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Old World Megadroughts and Pluvials During the Common Era

Edward R. Cook and Richard Seager and Yochanan Kushnir and Keith R. Briffa and Ulf Büntgen and David Frank and Paul J. Krusic and Willy Tegel and Gerard van der Schrier and Laia Andreu-Hayles and Mike Baillie and Claudia Baittinger and Niels Bonde and David Bown and Marco Carrer and Richard Cooper and Katarina Čufar and Christoph Dittmar and Jan Esper and Carol Griggs and Björn Gunnarson and Björn Günther and Emilia Gutierrez and Kristof Haneca and Samuli Helama and Franz Herzig and Karl-Uwe Heussner and Jutta Hofmann and Pavel Janda and Raymond Kontic and Nesibe Köse and Tomáš Kyncl and Tom Levanič and Hans Linderholm and Sturt Manning and Thomas M. Melvin and Daniel Miles and Burkhard Neuwirth and Kurt Nicolussi and Paola Nola and Momchil Panayotov and Ionel Popa and Andreas Rothe and Kristina Seftigen and Andrea Seim and Helene Svarva and Miroslav Svoboda and Terje Thun and Mauri Timonen and Ramzi Touchan and Volodymyr Trotsiuk and Valerie Trouet and Felix Walder and Tomasz Ważny and Rob Wilson and Christian Zang (2015) Old World Megadroughts and Pluvials During the Common Era. Science Advances, 1 (10). pp. 1-9. ISSN Y508-4563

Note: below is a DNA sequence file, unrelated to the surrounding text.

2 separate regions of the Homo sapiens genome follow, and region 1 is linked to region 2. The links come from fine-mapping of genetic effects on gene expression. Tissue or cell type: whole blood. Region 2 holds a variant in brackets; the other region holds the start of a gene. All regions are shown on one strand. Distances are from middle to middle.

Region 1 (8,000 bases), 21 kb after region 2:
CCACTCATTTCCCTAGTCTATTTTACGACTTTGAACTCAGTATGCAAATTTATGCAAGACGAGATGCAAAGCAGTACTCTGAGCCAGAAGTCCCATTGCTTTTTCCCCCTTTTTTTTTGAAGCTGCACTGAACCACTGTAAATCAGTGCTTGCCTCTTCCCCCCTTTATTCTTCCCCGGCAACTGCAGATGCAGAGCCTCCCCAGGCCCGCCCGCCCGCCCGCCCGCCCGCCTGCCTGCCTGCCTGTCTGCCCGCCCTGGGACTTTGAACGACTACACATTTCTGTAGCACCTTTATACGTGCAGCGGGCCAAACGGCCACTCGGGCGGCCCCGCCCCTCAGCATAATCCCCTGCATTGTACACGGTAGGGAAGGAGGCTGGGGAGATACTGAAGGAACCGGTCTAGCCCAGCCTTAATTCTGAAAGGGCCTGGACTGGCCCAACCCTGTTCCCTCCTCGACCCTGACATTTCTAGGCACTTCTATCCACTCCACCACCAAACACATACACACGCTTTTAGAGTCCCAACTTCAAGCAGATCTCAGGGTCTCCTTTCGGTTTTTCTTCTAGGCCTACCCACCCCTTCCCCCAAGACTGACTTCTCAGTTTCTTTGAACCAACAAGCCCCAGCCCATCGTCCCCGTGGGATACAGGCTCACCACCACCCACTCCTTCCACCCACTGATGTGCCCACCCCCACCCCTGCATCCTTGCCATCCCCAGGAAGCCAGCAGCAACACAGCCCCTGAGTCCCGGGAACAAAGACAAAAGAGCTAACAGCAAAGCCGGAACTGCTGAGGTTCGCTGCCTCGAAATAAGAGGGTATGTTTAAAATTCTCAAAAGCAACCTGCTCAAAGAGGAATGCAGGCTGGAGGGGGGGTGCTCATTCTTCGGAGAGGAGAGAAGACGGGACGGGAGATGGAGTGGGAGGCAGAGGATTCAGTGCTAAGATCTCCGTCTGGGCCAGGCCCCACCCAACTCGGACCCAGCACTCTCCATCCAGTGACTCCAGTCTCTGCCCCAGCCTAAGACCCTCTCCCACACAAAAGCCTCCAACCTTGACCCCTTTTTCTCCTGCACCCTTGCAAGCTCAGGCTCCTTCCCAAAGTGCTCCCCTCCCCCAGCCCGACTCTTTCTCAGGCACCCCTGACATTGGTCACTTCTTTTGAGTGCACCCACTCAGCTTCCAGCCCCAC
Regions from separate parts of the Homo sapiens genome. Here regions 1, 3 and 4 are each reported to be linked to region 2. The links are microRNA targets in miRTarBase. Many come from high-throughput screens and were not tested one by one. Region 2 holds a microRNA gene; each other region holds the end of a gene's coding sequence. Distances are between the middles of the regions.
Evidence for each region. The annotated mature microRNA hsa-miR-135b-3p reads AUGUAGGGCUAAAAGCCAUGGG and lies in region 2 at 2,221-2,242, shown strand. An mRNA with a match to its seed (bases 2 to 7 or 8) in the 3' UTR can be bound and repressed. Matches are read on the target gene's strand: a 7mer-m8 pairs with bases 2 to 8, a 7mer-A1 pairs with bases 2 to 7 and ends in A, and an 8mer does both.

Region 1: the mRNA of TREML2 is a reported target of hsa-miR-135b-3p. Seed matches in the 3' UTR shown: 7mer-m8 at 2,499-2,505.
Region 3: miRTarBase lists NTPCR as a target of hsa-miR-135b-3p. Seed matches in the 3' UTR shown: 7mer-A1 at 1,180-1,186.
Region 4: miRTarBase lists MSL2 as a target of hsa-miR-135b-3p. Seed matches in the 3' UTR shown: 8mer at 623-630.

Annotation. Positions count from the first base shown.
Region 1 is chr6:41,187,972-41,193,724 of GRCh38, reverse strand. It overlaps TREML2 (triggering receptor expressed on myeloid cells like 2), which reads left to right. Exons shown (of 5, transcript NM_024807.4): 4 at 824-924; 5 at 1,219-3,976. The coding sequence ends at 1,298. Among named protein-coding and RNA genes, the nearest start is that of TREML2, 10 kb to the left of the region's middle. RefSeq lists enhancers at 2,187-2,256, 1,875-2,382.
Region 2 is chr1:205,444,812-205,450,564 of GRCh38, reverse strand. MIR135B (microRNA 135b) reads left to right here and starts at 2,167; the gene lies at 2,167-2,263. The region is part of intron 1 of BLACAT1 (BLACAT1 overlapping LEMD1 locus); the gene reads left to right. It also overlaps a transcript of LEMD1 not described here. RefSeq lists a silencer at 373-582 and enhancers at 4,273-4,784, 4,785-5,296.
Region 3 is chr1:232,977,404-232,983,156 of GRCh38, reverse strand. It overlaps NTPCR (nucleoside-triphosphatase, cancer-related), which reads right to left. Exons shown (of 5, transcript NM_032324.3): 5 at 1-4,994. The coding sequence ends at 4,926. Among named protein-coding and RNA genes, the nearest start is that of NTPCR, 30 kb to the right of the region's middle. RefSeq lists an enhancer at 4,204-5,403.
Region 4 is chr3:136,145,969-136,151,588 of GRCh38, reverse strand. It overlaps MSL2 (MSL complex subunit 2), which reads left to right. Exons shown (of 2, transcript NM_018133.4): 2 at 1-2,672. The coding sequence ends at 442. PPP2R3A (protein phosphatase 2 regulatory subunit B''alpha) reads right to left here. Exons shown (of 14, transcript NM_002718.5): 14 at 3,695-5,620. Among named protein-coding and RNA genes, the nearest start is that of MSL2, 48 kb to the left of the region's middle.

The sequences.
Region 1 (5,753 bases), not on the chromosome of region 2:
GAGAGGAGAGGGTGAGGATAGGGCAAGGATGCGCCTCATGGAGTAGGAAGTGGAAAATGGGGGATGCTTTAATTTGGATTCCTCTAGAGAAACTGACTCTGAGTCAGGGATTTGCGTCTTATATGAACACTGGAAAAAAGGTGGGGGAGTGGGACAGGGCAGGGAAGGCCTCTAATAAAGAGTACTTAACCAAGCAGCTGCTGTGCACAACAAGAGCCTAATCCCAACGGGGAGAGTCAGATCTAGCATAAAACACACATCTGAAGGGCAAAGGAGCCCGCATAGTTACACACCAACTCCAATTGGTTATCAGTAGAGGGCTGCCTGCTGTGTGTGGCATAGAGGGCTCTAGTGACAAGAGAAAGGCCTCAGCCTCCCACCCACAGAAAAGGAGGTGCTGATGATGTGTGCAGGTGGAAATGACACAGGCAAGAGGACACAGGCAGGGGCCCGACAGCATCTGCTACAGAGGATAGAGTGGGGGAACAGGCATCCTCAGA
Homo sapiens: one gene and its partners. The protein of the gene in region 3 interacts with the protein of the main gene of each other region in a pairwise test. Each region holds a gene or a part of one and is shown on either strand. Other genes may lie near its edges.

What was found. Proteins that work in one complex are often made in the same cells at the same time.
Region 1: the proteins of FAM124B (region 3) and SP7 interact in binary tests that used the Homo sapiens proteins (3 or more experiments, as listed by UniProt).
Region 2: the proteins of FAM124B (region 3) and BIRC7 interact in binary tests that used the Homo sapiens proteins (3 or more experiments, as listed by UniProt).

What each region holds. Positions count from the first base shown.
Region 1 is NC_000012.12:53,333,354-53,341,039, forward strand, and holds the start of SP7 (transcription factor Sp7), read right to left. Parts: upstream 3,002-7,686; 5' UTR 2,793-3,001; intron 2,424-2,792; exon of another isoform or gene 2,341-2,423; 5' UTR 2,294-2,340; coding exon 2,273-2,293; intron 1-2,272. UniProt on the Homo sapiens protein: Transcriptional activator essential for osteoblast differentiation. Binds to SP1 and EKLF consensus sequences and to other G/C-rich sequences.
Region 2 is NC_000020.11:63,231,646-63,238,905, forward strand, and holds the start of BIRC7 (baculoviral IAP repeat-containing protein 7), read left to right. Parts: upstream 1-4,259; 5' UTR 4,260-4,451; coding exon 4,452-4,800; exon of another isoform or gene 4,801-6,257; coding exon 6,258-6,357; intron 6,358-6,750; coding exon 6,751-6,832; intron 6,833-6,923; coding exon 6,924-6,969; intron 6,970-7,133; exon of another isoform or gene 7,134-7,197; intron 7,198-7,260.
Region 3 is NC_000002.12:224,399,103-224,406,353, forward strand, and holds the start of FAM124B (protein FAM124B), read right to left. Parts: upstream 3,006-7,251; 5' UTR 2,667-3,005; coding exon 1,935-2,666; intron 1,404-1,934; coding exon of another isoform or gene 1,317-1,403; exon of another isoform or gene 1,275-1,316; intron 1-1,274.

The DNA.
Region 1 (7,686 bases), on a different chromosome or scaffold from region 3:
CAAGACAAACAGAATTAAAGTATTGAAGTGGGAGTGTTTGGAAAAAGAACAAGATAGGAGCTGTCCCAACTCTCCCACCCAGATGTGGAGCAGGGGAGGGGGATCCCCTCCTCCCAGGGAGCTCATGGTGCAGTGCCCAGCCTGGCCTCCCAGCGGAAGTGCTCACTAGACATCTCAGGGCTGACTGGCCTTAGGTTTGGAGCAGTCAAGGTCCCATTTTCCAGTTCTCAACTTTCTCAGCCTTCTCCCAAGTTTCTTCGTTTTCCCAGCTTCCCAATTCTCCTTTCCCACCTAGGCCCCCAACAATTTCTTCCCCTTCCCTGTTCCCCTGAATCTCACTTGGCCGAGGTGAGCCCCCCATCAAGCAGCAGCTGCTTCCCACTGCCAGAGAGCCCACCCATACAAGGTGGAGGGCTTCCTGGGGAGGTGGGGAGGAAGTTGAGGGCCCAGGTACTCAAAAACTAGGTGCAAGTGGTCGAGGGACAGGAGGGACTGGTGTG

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    Climate model projections suggest widespread drying in the Mediterranean Basin and wetting in Fennoscandia in the coming decades largely as a consequence of greenhouse gas forcing of climate. To place these and other “Old World” climate projections into historical perspective based on more complete estimates of natural hydroclimatic variability, we have developed the “Old World Drought Atlas” (OWDA), a set of year-to-year maps of tree-ring reconstructed summer wetness and dryness over Europe and the Mediterranean Basin during the Common Era. The OWDA matches historical accounts of severe drought and wetness with a spatial completeness not previously available. In addition, megadroughts reconstructed over north-central Europe in the 11th and mid-15th centuries reinforce other evidence from North America and Asia that droughts were more severe, extensive, and prolonged over Northern Hemisphere land areas before the 20th century, with an inadequate understanding of their causes. The OWDA provides new data to determine the causes of Old World drought and wetness and attribute past climate variability to forced and/or internal variability.

    Item Type: Article
    Link to COBISS: http://www.cobiss.si/scripts/cobiss?command=SEARCH&base=COBIB&select=ID=2469769
    Divisions: Biotechnical Faculty, Department of Wood Technology > Chair of wood science
    Item ID: 1973
    Date Deposited: 15 Jun 2016 14:13
    Last Modified: 15 Jun 2016 14:13
    URI: http://eprints.gozdis.si/id/eprint/1973

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